If you are prospective home buyer with less than perfect credit, you have probably realized (perhaps the hard way) that the current market provides fewer loan opportunities for those with your credit rating. Recent waves of foreclosures among subprime or poor credit mortgage borrowers have resulted in many subprime lenders leaving the industry, closing up shop, selling out to others, or simply cutting back on their available loans. The good news is that the current foreclosure crisis is helping to weed out the shadier mortgage lenders and unconventional loan programs. There are still options for bad credit borrowers; one of the safest and most available is the FHA loan.
FHA loans, or Federal Housing Administration loans, enjoyed widespread popularity among low and middle income home buyers from the time of the Administration’s inception during the Depression until about twenty years ago. As new, more convenient loan programs popped up for bad credit borrowers, FHA loan use dropped off. According to data from the National Association of Home Builders, FHA loans accounted for 18 percent of all loans on the market in 1990, but that percentage dropped dramatically to 4 percent by 2006. Now that credit has dried up for those riskier, exotic loans, FHA mortgages may again provide the best funding for those with small incomes, bad credit, or both.
The reason these loans work so well for those with bad credit is that, while they are not made directly by the government, they are insured by the government. This means that lenders take on less risk by loaning money to a bad credit borrower than they would otherwise. They can be assured that if the borrower defaults on the loan, the lender will be compensated for any losses by the government. This makes it possible for lenders to offer loans to such borrowers and with reasonable interest rates, no less.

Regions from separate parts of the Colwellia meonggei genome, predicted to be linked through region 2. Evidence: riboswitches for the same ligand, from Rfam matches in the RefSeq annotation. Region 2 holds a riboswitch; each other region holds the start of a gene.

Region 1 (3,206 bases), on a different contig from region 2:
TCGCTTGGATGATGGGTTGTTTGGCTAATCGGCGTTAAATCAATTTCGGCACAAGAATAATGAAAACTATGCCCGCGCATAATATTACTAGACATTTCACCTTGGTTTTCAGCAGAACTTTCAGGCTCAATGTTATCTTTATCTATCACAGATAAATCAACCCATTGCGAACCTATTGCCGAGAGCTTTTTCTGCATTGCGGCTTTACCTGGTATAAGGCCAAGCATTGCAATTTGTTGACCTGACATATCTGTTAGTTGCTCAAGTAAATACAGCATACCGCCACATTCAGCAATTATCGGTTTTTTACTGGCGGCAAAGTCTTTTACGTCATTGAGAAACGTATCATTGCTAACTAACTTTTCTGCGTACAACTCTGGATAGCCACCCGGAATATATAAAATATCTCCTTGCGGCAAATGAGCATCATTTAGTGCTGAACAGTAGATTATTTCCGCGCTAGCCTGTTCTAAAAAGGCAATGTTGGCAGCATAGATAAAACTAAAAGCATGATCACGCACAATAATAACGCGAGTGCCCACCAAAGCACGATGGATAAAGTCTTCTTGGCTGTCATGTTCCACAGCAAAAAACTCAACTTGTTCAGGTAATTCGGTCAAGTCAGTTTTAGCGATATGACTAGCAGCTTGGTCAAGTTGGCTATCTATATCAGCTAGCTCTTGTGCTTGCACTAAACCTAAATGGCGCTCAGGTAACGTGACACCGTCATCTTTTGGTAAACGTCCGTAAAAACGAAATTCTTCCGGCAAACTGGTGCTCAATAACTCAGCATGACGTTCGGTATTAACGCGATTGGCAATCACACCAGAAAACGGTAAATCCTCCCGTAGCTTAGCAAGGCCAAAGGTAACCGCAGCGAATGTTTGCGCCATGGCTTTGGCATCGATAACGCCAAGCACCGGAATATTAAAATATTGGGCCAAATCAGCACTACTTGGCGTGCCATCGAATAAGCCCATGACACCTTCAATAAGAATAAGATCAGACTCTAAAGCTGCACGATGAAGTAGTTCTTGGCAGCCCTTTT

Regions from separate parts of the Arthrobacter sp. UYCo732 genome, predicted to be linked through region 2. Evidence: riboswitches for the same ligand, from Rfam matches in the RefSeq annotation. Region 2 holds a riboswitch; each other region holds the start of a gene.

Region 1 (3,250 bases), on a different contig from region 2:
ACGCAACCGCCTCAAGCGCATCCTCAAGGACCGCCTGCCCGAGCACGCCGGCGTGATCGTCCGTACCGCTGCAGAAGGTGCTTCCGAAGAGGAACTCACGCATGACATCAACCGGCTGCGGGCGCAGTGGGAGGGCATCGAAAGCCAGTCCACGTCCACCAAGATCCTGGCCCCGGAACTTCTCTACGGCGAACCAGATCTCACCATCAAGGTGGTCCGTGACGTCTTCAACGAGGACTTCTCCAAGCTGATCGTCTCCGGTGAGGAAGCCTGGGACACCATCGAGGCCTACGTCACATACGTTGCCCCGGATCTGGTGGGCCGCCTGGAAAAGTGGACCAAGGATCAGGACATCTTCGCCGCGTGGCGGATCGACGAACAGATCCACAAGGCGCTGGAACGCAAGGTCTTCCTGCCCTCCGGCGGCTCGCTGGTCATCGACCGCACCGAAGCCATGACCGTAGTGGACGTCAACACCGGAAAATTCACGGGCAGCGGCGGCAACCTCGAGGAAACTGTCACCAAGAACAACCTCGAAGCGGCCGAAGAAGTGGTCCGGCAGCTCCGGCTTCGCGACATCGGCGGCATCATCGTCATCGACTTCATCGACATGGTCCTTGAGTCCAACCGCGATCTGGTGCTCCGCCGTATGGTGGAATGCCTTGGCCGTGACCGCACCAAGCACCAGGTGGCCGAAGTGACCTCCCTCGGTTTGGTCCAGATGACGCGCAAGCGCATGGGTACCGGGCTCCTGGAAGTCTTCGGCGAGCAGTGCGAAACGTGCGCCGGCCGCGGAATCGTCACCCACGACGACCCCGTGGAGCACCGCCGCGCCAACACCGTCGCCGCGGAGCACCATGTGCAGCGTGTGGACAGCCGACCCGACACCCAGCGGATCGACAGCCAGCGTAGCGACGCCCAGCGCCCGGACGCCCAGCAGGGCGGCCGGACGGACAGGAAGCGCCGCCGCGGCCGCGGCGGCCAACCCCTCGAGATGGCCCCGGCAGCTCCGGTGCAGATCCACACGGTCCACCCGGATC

Other great benefits provided by FHA loans include low down payments which start at 3 percent of the loan value, agency-provided credit counseling services, and loan program options like fixed rate or adjustable rate mortgage choices. FHA ARM loans are especially helpful for those needing a low initial interest rate in order to break into the housing market. These ARMs have yearly resetting caps of no more than 1 percent higher than the original rate. They also have a maximum rate cap of 5 percent, meaning there should be less “payment shock” associated with these loans than with other subprime ARM loans.
There are a few drawbacks to the FHA loans however. First of all, they require a lot of paperwork and generally more effort to acquire than other loans. There are also borrowing limits, currently set at $417,000, which may be a problem for those trying to buy in the nation’s pricier areas. Also the interest rates are not as low as those offered for prime rate loans. (Although if you have poor credit, you would be unable to qualify for a prime rate anyway, making that point moot.)
Still even with the limitations and restrictions of FHA loans, they may be the very best option for bad credit borrowers in the current mortgage market.